Have any of you gotten your hair cut on the road? Any interesting or funny experiences? After reading my friend Earl’s tribute to underarm shaving, I wonder how many more wacky stories I might be able to round up. Care to share?
11 thoughts on “Windhoek, Namibia: Crazy Meat, Sandboarding and a Haircut”
I’ve gotten two straight edge shaves in my life—both in Cusco, Peru, in the shadow of Machu Picchu. The first was in 2006, and the other was just this past May.
In some places, it’s actually cheaper to have someone lather you up then it is to buy a decent razor! And you can always count on some interesting barbershop conversation.
Sandboarding looks incredible! 46 mph is so legit man. Did you get scared at any point? I know I would have been a little nervous going that fast.
Good to see you’re not running around working every day while you’re overseas! After watching the video I’m ready to do some sandboarding myself. So I guess it was worth the 5 hour trip each way?
It reminds me a bit of volcano boarding, but without the torn flesh and dripping blood that result from sliding over volcanic rocks.
Thanks for the link mention as well! And actually, I once had a 1.5 hour haircut on the island of Tortola that involved a man cutting each hair with a razor blade, one by one. He wore some sort of microscope/goggles contraption and went so slowly that I even fell asleep at one point! The final step involved him shaving my forehead. But it turned out quite well in the end and only cost $5 USD…
Alan, I don’t read your blog enough, but it must have been my calling to do so today when I got bored, went to your site, and saw HAIRCUT in the title.
You nor your brother got a haircut from Mustafa, but I’m glad we all remember his name. He only cut my hair and he took his sweet time doing it. Amazingly, it took longer than you and your brother being trimmed by “the other guy” combined. It has had a similar lasting impact on me, though I have yet to cut my own hair (I’ve seen Justin butcher his own head a few too many times). Since that haircut, I haven’t gotten groomed by the same person more than once. I have been on an endless mission to discover the perfect barber.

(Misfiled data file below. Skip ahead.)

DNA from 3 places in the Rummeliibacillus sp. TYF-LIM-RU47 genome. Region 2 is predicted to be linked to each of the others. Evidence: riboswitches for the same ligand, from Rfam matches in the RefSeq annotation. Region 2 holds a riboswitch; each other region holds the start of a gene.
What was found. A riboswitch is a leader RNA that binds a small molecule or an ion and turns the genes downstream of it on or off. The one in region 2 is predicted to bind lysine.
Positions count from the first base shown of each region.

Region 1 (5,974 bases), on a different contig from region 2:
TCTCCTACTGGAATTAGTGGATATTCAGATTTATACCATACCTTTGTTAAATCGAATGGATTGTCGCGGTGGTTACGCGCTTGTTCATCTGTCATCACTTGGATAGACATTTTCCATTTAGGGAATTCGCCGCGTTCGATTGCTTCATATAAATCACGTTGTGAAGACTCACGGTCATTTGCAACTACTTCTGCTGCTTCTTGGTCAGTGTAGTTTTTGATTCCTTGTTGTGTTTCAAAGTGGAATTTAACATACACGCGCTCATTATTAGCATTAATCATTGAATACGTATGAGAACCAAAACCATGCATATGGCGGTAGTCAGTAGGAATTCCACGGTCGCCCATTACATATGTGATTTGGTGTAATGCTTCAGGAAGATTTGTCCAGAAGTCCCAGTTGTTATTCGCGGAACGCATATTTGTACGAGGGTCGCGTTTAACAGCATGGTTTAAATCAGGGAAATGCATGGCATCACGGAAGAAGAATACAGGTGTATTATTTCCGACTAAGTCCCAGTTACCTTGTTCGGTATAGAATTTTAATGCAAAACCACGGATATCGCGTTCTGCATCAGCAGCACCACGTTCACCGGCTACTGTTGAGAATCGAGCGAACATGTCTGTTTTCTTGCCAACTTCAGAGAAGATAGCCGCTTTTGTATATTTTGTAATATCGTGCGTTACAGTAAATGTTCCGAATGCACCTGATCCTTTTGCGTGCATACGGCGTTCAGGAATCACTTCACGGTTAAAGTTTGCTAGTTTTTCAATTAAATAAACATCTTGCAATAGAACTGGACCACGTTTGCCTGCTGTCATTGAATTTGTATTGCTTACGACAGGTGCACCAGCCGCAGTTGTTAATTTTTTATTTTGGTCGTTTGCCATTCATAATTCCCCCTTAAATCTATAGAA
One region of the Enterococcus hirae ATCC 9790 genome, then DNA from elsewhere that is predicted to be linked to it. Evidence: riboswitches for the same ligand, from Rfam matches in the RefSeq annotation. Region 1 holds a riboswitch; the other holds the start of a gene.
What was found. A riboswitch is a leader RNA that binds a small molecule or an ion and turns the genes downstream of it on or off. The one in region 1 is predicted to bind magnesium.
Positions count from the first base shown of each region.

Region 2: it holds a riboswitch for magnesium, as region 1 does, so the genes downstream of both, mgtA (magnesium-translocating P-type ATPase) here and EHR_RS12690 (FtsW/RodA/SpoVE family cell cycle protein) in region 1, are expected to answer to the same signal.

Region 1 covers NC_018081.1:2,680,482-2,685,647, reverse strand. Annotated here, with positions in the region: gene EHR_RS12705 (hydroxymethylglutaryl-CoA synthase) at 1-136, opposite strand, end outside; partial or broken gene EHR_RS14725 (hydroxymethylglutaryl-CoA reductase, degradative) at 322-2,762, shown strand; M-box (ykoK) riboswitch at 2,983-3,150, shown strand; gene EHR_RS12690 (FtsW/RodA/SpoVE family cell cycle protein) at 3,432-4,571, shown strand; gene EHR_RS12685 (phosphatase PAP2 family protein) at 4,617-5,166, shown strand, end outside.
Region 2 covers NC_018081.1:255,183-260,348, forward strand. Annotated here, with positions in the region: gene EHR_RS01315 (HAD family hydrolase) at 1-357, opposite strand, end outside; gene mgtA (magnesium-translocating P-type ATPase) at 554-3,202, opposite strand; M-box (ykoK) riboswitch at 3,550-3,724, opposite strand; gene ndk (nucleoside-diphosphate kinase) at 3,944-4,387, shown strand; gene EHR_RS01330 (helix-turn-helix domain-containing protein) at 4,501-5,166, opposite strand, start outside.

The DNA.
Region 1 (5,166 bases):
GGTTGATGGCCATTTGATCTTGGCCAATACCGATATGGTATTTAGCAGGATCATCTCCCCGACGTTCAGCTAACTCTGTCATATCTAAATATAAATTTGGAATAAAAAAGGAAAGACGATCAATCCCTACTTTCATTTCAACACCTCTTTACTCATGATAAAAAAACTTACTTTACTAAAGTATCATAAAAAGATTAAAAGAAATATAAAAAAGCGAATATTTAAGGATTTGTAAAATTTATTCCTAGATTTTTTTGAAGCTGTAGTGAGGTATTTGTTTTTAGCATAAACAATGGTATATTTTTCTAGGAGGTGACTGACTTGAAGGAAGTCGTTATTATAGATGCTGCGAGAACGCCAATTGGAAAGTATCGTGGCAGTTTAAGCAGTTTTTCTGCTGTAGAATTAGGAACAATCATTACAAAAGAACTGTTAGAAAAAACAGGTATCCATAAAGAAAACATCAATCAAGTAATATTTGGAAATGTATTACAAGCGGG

I’m currently in L.A., let me know if you’ve heard of any reputable stylists. I’d love to be able to pull off another fohawk.
@Dan: Ooh, never had a straight edge shave before, but can certainly relate to the high cost of razors in some countries. A 4-pack of Gillette Mach 3 blades was over $20 in Angola!
@Nate: Nervous indeed. During a slower run, I fell on purpose just to see what it would be like, then realizing that sand doesn’t hurt nearly as much as snow (it makes up for that with its invasiveness), the fear subsided.
@Earl: Definitely worth the five hour trip. Wishing I had more time in Swakopmund, as skydiving is pretty cheap, and the tour of Sossusvlei is supposed to be phenomenal.
@Steve: Steve! Damn my memory! Thanks so much for taking the time to comment. Your haircut was certainly the best of the three, and that picture you included is priceless. Didn’t Mustafa singe the ear hair right off of you? That’s a quality I’d keep an eye out for in your mission to discover the perfect barber. Hope you’re doing well out in L.A. and that our paths will cross soon.
What a privilege to be your Pops!
So pleased to see you had such a successful sandboarding experience! I tried it in the dunes in Lancelin, a small town just north of Perth, Australia. I sank so hard. It was like trying to sled with an inch of snow on the ground…you want it to happen so badly but it just won’t work. Anyways, one of my friends recommended your blog. I like what you’re up to here. Good luck!
Sandboarding looks ridiculously fun 🙂
Good call on the sandboarding. We did it in Peru and stood up. we thought we’d be great because we snowboard. We tried to carve our way through the sand and went pretty slow. After a while we decided to lay on our boards and it was so much more fun! You are right, you go much faster. Their boards look like the crazy carpets we use here in Ontario to go tobagganing in the wintertime.
Dave cuts my hair on the road. His first cut he put my hair in a ponytail and snipped it off. It ended up being extra short in the back and long in the front. Once he played around a bit it turned out great!
He has become an expert at cutting my hair, so much that I don’t bother with hairdressers even when I come home now:-) I have my own personal Vidal Sassoon.
sand boarding sounds awesome, the last time you had a professional hair cut was 2 years ago, that is something